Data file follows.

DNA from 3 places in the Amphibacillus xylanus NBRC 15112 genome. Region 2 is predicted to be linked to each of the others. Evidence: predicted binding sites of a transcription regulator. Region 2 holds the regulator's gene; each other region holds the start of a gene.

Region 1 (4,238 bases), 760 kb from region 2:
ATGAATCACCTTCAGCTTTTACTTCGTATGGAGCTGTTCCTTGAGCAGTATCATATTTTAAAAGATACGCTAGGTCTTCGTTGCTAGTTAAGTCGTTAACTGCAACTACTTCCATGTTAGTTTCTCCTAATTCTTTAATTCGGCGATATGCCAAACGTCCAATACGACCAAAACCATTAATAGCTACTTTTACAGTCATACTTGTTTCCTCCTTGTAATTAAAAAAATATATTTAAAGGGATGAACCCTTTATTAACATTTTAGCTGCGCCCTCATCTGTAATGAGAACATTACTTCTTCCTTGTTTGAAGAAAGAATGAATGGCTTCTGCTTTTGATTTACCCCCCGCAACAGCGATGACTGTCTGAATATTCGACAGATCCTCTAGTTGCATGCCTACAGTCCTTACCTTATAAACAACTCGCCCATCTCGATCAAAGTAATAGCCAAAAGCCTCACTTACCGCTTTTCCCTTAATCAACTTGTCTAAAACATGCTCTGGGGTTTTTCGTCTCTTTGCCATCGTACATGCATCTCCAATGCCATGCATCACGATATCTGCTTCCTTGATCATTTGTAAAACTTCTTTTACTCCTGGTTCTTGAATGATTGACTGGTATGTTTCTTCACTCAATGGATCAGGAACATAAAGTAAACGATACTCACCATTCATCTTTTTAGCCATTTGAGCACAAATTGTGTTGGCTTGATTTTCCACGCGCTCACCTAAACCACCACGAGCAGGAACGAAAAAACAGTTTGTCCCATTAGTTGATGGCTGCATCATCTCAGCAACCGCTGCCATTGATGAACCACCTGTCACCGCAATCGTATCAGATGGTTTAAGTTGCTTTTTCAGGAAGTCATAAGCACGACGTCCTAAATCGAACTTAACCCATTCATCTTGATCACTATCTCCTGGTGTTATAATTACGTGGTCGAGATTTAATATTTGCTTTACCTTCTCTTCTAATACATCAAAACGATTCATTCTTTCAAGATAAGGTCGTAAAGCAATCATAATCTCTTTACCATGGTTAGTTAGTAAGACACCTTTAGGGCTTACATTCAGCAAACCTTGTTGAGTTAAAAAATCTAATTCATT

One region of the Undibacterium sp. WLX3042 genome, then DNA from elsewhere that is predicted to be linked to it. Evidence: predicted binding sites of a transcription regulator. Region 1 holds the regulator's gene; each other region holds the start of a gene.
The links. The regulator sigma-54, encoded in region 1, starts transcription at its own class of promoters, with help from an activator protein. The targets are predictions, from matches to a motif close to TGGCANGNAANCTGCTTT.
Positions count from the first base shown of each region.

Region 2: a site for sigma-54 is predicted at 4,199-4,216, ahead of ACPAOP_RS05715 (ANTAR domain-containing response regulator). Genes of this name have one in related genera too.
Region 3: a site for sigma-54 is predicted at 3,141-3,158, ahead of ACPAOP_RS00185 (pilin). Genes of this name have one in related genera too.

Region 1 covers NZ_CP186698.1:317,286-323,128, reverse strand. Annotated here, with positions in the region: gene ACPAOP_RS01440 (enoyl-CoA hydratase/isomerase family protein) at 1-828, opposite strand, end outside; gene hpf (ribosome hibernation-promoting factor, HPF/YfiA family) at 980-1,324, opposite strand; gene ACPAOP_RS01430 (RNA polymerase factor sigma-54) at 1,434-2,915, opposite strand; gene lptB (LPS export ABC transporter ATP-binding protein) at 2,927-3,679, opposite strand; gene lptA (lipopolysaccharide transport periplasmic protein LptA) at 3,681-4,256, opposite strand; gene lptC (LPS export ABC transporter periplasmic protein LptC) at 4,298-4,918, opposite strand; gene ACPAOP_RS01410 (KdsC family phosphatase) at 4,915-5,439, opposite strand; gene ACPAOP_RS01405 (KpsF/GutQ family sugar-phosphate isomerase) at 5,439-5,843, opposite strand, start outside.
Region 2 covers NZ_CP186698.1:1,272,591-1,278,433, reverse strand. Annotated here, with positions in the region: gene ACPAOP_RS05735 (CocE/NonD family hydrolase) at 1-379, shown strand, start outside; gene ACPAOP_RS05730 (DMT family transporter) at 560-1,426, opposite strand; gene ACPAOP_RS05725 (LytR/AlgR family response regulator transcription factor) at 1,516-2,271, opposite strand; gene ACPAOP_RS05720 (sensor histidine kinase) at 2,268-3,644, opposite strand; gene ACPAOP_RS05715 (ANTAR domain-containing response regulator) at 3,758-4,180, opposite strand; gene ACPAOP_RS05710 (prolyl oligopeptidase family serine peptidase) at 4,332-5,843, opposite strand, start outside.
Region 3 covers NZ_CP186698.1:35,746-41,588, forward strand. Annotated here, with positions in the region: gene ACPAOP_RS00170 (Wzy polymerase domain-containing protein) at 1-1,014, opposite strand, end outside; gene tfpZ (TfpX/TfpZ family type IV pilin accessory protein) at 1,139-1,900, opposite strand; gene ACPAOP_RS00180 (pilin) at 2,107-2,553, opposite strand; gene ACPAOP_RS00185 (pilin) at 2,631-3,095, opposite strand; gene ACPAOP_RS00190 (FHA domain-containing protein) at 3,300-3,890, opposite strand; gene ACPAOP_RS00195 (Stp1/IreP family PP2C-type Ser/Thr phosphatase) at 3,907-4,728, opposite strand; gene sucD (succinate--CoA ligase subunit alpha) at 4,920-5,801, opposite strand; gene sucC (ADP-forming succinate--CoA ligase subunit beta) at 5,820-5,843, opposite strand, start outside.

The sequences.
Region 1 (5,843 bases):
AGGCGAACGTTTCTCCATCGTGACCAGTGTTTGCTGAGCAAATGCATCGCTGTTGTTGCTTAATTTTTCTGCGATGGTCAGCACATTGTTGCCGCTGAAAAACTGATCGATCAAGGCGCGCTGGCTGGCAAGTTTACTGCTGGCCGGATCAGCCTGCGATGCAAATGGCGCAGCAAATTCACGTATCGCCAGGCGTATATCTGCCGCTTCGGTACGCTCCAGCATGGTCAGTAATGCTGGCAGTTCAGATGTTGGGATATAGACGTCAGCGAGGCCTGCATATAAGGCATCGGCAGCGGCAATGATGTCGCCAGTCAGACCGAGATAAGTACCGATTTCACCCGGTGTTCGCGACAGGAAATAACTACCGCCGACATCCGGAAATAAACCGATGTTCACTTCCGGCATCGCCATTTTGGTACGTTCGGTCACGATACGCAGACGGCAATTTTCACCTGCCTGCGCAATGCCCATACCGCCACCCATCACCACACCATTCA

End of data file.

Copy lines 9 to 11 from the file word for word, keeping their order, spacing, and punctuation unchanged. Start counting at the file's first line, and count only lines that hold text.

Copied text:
Region 1 covers NZ_CP186698.1:317,286-323,128, reverse strand. Annotated here, with positions in the region: gene ACPAOP_RS01440 (enoyl-CoA hydratase/isomerase family protein) at 1-828, opposite strand, end outside; gene hpf (ribosome hibernation-promoting factor, HPF/YfiA family) at 980-1,324, opposite strand; gene ACPAOP_RS01430 (RNA polymerase factor sigma-54) at 1,434-2,915, opposite strand; gene lptB (LPS export ABC transporter ATP-binding protein) at 2,927-3,679, opposite strand; gene lptA (lipopolysaccharide transport periplasmic protein LptA) at 3,681-4,256, opposite strand; gene lptC (LPS export ABC transporter periplasmic protein LptC) at 4,298-4,918, opposite strand; gene ACPAOP_RS01410 (KdsC family phosphatase) at 4,915-5,439, opposite strand; gene ACPAOP_RS01405 (KpsF/GutQ family sugar-phosphate isomerase) at 5,439-5,843, opposite strand, start outside.
Region 2 covers NZ_CP186698.1:1,272,591-1,278,433, reverse strand. Annotated here, with positions in the region: gene ACPAOP_RS05735 (CocE/NonD family hydrolase) at 1-379, shown strand, start outside; gene ACPAOP_RS05730 (DMT family transporter) at 560-1,426, opposite strand; gene ACPAOP_RS05725 (LytR/AlgR family response regulator transcription factor) at 1,516-2,271, opposite strand; gene ACPAOP_RS05720 (sensor histidine kinase) at 2,268-3,644, opposite strand; gene ACPAOP_RS05715 (ANTAR domain-containing response regulator) at 3,758-4,180, opposite strand; gene ACPAOP_RS05710 (prolyl oligopeptidase family serine peptidase) at 4,332-5,843, opposite strand, start outside.
Region 3 covers NZ_CP186698.1:35,746-41,588, forward strand. Annotated here, with positions in the region: gene ACPAOP_RS00170 (Wzy polymerase domain-containing protein) at 1-1,014, opposite strand, end outside; gene tfpZ (TfpX/TfpZ family type IV pilin accessory protein) at 1,139-1,900, opposite strand; gene ACPAOP_RS00180 (pilin) at 2,107-2,553, opposite strand; gene ACPAOP_RS00185 (pilin) at 2,631-3,095, opposite strand; gene ACPAOP_RS00190 (FHA domain-containing protein) at 3,300-3,890, opposite strand; gene ACPAOP_RS00195 (Stp1/IreP family PP2C-type Ser/Thr phosphatase) at 3,907-4,728, opposite strand; gene sucD (succinate--CoA ligase subunit alpha) at 4,920-5,801, opposite strand; gene sucC (ADP-forming succinate--CoA ligase subunit beta) at 5,820-5,843, opposite strand, start outside.